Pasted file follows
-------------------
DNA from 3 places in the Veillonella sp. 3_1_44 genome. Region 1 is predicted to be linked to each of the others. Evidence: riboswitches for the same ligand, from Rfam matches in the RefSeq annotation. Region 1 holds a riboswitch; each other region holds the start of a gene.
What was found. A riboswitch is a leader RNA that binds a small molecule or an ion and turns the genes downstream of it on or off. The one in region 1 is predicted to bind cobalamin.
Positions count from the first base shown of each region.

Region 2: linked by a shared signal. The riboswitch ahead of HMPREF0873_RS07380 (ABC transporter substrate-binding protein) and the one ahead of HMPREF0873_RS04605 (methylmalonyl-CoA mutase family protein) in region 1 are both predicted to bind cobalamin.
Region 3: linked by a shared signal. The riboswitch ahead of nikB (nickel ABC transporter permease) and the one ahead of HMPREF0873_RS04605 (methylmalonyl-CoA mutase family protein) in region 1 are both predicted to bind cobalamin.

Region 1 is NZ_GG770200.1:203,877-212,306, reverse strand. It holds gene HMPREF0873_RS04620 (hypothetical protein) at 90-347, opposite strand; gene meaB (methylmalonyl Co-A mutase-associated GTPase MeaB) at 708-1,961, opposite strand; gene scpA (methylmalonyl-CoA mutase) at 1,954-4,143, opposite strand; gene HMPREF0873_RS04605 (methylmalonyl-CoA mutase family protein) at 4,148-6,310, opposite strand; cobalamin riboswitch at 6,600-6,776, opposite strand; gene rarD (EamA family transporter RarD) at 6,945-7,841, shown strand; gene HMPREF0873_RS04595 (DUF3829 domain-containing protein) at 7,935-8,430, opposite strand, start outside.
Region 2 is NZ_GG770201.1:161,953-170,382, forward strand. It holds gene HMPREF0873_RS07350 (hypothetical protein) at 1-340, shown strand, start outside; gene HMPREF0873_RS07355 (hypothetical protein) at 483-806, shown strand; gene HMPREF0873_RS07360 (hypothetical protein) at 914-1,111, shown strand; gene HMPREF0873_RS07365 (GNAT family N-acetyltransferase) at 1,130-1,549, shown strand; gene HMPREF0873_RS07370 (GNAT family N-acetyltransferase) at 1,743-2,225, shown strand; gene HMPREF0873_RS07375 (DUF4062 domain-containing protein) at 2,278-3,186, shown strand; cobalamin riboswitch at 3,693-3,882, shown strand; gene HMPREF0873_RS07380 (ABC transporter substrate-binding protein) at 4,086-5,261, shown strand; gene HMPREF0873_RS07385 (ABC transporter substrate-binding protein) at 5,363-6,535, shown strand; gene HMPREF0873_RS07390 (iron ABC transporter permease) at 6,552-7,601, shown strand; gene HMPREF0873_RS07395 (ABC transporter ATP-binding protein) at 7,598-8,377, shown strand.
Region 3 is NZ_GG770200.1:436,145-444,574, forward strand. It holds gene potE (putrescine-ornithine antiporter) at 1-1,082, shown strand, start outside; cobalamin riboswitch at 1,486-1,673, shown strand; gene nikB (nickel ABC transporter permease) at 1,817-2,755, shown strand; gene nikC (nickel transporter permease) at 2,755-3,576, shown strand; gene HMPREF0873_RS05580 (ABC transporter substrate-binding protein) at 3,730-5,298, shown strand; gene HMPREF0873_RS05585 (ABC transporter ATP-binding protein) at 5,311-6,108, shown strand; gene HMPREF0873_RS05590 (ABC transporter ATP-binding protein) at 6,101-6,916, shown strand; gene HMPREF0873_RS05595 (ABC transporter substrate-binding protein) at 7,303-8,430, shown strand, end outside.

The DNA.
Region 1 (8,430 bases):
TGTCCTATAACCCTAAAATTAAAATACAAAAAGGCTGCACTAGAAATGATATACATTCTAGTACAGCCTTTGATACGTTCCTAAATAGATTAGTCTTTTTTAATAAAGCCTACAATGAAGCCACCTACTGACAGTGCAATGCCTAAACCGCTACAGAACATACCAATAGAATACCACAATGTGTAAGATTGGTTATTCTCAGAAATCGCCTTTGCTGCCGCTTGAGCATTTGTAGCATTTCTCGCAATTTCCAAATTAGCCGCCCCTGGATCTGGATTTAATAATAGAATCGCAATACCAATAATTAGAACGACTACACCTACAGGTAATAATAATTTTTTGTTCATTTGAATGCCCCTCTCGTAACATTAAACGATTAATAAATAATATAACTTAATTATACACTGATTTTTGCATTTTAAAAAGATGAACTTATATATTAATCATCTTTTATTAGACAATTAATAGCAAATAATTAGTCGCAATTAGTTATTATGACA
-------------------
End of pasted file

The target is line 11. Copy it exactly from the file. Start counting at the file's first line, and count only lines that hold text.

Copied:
TGTCCTATAACCCTAAAATTAAAATACAAAAAGGCTGCACTAGAAATGATATACATTCTAGTACAGCCTTTGATACGTTCCTAAATAGATTAGTCTTTTTTAATAAAGCCTACAATGAAGCCACCTACTGACAGTGCAATGCCTAAACCGCTACAGAACATACCAATAGAATACCACAATGTGTAAGATTGGTTATTCTCAGAAATCGCCTTTGCTGCCGCTTGAGCATTTGTAGCATTTCTCGCAATTTCCAAATTAGCCGCCCCTGGATCTGGATTTAATAATAGAATCGCAATACCAATAATTAGAACGACTACACCTACAGGTAATAATAATTTTTTGTTCATTTGAATGCCCCTCTCGTAACATTAAACGATTAATAAATAATATAACTTAATTATACACTGATTTTTGCATTTTAAAAAGATGAACTTATATATTAATCATCTTTTATTAGACAATTAATAGCAAATAATTAGTCGCAATTAGTTATTATGACA